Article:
The argument goes both ways. Being able to customize Android means that it might have very different looks and versions between automakers, which would complicate things for app developers.
I don't think cars should integrate closely enough with either that it particularly matters which you use. Cars last a lot longer than phones. If the car you bought in 2003 integrated with a Palm and the one in 2007 with Blackberry both would be pretty useless today.
All you really need is integration of your maps/directions and music. Having it capable of going hands free and enable voice texting is OK for now, but both will probably be banned in most states before long since drivers in a hands free call are very nearly as distracted as those holding the phone - it isn't the driving with one hand that causes problems (many of us do that even when not holding anything) but the conversation itself.
The automakers ought to get together and create an open standard that they support and let Android and Apple write to that API. One wonders what a Fandroid or an Apple fanboy would do if their brand of choice made a deal with the "other guys". Would they buy a different car, switch their phone, or do without the integration?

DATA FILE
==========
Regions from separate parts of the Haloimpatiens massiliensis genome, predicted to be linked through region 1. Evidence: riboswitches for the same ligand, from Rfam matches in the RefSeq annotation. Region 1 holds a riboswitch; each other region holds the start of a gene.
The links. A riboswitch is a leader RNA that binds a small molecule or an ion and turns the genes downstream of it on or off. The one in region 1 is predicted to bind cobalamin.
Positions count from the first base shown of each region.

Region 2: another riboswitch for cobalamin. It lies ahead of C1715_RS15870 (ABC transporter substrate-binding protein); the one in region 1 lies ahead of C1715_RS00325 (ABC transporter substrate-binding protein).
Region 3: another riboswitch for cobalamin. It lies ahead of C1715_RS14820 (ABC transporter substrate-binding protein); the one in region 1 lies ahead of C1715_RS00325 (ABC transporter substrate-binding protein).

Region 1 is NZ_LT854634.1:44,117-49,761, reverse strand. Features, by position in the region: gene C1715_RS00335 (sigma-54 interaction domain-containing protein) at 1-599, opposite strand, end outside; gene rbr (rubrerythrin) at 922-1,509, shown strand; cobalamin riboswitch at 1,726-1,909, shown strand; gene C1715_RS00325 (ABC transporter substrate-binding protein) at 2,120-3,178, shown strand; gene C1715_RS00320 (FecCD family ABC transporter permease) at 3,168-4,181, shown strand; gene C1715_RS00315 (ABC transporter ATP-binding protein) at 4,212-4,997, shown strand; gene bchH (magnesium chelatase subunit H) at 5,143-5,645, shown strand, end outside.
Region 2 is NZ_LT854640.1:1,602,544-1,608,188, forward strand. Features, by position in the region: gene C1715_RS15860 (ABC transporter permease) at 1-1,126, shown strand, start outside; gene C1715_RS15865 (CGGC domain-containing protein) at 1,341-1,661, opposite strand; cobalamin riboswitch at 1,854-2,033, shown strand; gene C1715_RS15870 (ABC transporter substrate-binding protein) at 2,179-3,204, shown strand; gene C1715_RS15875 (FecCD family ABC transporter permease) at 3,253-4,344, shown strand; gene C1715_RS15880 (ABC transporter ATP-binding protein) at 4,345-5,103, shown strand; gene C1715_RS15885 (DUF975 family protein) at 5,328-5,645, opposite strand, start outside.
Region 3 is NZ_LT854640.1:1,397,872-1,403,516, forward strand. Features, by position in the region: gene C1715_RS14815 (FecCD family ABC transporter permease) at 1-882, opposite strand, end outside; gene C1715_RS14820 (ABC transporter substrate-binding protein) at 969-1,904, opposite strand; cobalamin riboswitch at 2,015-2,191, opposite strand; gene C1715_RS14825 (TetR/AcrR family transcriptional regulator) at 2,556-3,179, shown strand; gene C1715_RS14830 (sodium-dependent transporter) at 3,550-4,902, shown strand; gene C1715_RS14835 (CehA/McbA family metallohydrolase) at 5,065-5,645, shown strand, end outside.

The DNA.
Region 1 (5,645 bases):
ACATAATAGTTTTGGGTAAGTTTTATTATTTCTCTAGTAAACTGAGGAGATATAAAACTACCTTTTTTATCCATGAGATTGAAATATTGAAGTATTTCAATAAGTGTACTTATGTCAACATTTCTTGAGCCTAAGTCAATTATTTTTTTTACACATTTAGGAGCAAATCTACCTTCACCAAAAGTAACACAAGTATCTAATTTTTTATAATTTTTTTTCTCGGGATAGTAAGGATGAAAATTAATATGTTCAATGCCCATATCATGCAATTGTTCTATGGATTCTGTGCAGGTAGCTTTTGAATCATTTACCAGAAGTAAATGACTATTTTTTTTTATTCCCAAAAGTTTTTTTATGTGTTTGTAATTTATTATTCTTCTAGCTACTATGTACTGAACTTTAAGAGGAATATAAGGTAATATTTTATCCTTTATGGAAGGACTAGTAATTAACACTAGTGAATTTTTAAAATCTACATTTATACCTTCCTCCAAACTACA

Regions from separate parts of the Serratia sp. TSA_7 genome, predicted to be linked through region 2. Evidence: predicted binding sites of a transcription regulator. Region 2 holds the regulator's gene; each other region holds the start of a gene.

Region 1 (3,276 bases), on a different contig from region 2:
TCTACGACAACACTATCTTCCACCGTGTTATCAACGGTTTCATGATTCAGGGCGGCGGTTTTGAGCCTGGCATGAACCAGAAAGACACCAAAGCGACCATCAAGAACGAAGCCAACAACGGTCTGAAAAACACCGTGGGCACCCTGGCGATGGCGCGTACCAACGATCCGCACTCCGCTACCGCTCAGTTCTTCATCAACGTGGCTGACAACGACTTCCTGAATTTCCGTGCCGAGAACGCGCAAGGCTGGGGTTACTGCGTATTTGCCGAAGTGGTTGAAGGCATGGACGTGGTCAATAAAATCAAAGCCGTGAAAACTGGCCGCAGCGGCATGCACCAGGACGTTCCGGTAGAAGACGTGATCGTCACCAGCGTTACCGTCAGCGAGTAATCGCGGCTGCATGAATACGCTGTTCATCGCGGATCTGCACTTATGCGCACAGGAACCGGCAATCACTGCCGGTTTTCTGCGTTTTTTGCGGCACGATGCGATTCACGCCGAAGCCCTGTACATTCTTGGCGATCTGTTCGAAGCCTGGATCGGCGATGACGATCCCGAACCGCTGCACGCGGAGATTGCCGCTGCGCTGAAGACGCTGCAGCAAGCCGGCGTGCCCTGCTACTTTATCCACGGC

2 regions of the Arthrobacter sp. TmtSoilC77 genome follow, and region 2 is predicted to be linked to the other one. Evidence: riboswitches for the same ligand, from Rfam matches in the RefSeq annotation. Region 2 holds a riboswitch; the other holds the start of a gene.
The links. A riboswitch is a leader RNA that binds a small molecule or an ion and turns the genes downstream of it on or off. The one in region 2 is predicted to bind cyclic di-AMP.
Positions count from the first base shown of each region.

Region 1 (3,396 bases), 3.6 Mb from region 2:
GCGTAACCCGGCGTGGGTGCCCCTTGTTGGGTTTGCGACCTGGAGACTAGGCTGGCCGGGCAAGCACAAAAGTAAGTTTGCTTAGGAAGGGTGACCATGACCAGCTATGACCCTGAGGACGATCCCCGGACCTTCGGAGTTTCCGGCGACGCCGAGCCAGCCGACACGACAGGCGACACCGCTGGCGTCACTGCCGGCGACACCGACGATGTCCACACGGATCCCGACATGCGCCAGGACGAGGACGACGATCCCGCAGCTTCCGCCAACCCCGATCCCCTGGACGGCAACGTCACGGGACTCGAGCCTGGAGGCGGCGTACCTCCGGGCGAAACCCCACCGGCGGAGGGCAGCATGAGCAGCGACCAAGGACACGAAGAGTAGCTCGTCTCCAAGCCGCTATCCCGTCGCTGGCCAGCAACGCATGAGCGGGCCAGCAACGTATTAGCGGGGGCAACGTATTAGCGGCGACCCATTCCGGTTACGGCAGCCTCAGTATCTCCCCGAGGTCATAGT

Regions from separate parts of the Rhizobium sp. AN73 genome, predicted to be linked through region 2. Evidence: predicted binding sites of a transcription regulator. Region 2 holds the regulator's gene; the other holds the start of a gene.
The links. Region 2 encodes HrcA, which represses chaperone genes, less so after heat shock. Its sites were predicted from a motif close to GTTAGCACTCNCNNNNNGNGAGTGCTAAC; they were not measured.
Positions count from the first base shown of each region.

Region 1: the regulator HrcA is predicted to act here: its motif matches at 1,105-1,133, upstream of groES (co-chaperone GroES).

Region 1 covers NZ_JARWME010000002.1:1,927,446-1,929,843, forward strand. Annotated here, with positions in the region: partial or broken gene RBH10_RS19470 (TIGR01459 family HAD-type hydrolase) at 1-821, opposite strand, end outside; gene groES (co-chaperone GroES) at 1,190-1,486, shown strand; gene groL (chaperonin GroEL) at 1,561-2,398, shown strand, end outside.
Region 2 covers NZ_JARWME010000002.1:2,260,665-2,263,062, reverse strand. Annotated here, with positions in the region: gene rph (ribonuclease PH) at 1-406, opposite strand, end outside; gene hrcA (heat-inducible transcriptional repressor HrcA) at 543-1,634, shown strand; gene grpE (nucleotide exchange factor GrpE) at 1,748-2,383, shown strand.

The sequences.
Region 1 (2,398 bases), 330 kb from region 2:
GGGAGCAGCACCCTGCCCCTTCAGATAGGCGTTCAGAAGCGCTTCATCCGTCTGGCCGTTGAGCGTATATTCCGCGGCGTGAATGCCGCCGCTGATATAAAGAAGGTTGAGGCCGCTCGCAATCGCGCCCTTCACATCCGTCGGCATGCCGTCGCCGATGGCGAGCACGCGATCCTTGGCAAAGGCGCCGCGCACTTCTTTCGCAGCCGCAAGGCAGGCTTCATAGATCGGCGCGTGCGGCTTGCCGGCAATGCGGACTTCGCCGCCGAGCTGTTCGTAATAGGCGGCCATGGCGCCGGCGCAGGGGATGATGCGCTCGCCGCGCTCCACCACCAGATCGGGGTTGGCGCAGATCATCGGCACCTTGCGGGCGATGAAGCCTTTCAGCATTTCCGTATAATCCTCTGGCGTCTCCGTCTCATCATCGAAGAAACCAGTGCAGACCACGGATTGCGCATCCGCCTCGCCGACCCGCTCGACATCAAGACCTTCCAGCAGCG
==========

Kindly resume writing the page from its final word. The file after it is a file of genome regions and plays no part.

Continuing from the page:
There might not be as much a battle between Android and iOS in automobile sector as its currently seen in smartphones. Are there enough applications that are needed in car that can be supported by these OSs.
This is quite interesting. I suspect android has a big advantage here since the car manufacturers can make their own version, just like many cell phone providers have done. Apple, being a closed system will have a much harder entry. They would basically need to create a new product that is intended to be the car computer. I can't even really imagine them doing that.
Even if they have a good sense of what' s needed in terms of software for infotainment systems, it'll be interesting to see how long OEMs can stave off the likes of Apple and Google. This is a fascinating market and one with a great deal of opportunity to be had. I would be surprised if more hardware companies aren't preparing offerings for CES 2015 and beyond.
NASA's Orion Flight Software Production Systems Manager Darrel G. Raines joins Planet Analog Editor Steve Taranovich and Embedded.com Editor Max Maxfield to talk about embedded flight software used in Orion Spacecraft, part of NASA's Mars mission. Live radio show and live chat. Get your questions ready.
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